Women with PhDs in science or engineering aren't immune to the gender wage gap, according to paper appearing in this month's American Economic Review: Papers and Proceedings.
A US Census Bureau-led team cross-referenced 2010 census data with personnel files on individuals employed under federal research awards, information from the ProQuest Dissertation and Thesis Database, W-2 and wage data, and head of household status. They compiled a cohort of 1,237 students who earned their PhDs between 2007 and 2010 from one of four US universities and were supported on a research grant while in school.
From all this, the team found that one year after they graduate, women with PhDs in science and engineering fields earn 31 percent less than their male counterparts. That gap narrowed to 11 percent when the team controlled for field of study, as women tend to pursue degrees in less lucrative fields. The gap was eliminated when the researchers controlled for whether the women were married and had children.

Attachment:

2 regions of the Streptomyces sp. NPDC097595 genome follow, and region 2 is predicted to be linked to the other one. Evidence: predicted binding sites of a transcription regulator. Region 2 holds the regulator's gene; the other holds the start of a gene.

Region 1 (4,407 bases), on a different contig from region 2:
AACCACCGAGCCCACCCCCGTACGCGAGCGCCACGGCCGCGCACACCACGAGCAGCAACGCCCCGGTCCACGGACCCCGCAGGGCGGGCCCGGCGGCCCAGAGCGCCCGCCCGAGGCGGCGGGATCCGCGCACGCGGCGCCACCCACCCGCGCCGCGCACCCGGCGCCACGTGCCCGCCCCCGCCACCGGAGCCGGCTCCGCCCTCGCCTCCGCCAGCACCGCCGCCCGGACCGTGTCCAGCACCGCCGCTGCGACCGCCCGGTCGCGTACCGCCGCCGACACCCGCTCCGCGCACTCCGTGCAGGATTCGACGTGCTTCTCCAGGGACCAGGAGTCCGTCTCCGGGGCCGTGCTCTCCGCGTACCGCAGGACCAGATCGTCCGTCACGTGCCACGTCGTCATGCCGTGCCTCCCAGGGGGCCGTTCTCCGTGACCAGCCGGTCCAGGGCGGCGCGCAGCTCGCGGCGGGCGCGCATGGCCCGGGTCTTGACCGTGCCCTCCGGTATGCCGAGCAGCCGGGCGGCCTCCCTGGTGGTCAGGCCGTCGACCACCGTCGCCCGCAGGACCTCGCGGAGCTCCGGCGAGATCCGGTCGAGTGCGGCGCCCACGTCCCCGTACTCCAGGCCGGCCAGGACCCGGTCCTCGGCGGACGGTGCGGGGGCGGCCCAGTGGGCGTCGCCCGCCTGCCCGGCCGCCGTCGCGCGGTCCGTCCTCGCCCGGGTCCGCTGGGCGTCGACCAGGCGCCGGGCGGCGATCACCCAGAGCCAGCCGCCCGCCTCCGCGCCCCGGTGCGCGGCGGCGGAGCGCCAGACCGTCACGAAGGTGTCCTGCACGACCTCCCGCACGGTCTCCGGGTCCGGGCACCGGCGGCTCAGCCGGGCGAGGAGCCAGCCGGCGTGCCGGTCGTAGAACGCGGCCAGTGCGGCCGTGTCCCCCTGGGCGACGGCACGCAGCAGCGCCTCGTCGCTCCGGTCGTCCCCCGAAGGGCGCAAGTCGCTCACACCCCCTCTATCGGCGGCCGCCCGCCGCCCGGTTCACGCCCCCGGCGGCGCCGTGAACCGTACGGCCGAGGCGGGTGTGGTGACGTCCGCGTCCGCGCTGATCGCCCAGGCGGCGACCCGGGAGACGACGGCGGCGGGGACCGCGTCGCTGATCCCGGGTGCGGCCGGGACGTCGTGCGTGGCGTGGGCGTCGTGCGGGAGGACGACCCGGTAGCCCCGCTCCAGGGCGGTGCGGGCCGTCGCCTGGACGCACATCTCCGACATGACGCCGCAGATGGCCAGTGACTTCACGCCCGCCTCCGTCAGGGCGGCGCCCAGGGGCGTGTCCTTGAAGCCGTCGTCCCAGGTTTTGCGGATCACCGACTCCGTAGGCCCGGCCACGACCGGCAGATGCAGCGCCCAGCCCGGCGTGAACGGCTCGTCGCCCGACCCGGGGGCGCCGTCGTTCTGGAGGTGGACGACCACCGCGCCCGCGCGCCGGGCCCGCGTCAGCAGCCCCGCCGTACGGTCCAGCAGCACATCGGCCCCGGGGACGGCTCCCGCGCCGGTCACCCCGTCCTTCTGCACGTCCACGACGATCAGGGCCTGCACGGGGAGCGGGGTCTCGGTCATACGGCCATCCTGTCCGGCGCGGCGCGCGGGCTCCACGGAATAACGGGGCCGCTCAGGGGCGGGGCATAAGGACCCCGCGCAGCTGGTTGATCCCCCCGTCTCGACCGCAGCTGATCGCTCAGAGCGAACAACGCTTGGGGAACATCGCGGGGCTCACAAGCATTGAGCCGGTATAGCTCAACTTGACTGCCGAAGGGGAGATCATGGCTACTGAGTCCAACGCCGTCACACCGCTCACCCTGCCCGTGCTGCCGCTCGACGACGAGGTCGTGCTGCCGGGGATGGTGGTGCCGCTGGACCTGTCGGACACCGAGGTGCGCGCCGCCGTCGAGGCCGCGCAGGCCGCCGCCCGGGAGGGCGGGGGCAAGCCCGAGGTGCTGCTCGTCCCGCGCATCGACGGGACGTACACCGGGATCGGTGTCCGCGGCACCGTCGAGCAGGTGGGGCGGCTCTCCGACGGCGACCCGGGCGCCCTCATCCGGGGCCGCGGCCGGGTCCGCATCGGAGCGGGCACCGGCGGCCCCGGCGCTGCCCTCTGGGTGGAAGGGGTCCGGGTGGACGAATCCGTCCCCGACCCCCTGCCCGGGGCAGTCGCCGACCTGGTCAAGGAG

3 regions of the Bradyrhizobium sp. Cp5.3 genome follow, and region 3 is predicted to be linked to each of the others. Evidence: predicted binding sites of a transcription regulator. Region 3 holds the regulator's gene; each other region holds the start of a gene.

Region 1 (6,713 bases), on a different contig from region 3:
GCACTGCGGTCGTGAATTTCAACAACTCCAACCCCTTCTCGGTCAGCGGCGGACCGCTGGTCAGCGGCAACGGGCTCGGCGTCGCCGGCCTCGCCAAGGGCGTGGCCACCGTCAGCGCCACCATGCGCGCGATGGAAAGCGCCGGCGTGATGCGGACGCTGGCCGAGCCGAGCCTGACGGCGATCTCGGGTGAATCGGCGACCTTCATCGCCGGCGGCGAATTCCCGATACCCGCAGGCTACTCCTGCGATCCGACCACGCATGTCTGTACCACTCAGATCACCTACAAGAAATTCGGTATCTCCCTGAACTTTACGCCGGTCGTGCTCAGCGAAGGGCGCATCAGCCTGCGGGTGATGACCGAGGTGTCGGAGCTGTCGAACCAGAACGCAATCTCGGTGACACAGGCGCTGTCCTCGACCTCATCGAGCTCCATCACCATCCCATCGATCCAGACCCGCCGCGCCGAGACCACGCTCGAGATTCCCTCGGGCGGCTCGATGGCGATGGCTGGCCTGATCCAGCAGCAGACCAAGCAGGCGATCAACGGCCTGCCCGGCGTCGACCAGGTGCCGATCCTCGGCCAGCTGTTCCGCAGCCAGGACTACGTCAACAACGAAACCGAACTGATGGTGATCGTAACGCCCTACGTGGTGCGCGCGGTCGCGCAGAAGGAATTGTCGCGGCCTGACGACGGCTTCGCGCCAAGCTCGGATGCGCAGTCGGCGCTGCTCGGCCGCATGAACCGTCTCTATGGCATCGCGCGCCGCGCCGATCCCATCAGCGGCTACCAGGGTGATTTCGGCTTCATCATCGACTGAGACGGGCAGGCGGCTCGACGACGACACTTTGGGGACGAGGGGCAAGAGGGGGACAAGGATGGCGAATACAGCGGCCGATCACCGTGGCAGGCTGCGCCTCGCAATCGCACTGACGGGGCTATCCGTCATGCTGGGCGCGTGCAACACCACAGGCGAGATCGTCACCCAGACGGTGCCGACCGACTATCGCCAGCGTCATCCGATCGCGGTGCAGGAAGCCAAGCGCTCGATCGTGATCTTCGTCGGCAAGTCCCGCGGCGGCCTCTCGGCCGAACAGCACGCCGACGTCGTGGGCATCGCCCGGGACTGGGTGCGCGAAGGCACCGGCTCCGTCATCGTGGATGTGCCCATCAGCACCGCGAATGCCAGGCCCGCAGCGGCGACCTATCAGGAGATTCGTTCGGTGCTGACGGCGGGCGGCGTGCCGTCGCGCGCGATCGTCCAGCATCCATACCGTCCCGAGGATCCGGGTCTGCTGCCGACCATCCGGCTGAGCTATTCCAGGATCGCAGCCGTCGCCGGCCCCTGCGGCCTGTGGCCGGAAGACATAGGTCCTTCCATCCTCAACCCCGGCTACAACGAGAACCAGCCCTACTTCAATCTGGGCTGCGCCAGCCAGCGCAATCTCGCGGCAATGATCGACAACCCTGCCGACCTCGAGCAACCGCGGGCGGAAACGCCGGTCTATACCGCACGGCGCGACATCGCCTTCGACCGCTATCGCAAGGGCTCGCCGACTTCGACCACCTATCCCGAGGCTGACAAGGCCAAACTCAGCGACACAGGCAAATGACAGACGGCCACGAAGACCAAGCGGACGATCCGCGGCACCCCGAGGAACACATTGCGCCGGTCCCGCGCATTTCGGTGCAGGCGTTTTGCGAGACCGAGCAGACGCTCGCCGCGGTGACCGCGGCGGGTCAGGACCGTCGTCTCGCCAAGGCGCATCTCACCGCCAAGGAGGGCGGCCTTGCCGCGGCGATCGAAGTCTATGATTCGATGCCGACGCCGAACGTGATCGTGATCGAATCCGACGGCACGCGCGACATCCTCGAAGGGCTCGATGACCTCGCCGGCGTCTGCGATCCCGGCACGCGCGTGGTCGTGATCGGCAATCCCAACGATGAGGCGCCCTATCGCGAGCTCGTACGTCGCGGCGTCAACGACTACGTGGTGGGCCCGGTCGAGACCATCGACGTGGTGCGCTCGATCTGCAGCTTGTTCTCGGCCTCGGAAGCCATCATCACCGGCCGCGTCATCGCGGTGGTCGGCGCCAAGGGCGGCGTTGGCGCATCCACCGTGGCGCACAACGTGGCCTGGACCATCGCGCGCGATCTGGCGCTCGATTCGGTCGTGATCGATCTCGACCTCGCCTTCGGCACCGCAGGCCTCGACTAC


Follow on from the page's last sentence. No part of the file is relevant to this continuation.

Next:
"There's a dramatic difference in how much early career men and women in the sciences are paid," co-author Bruce Weinberg, a professor of economics at Ohio State University, says in a statement. "We can get a sense of some of the reasons behind the pay gap, but our study can't speak to whether any of the gap is due to discrimination. Our results do suggest some lack of family-friendliness for women in these careers."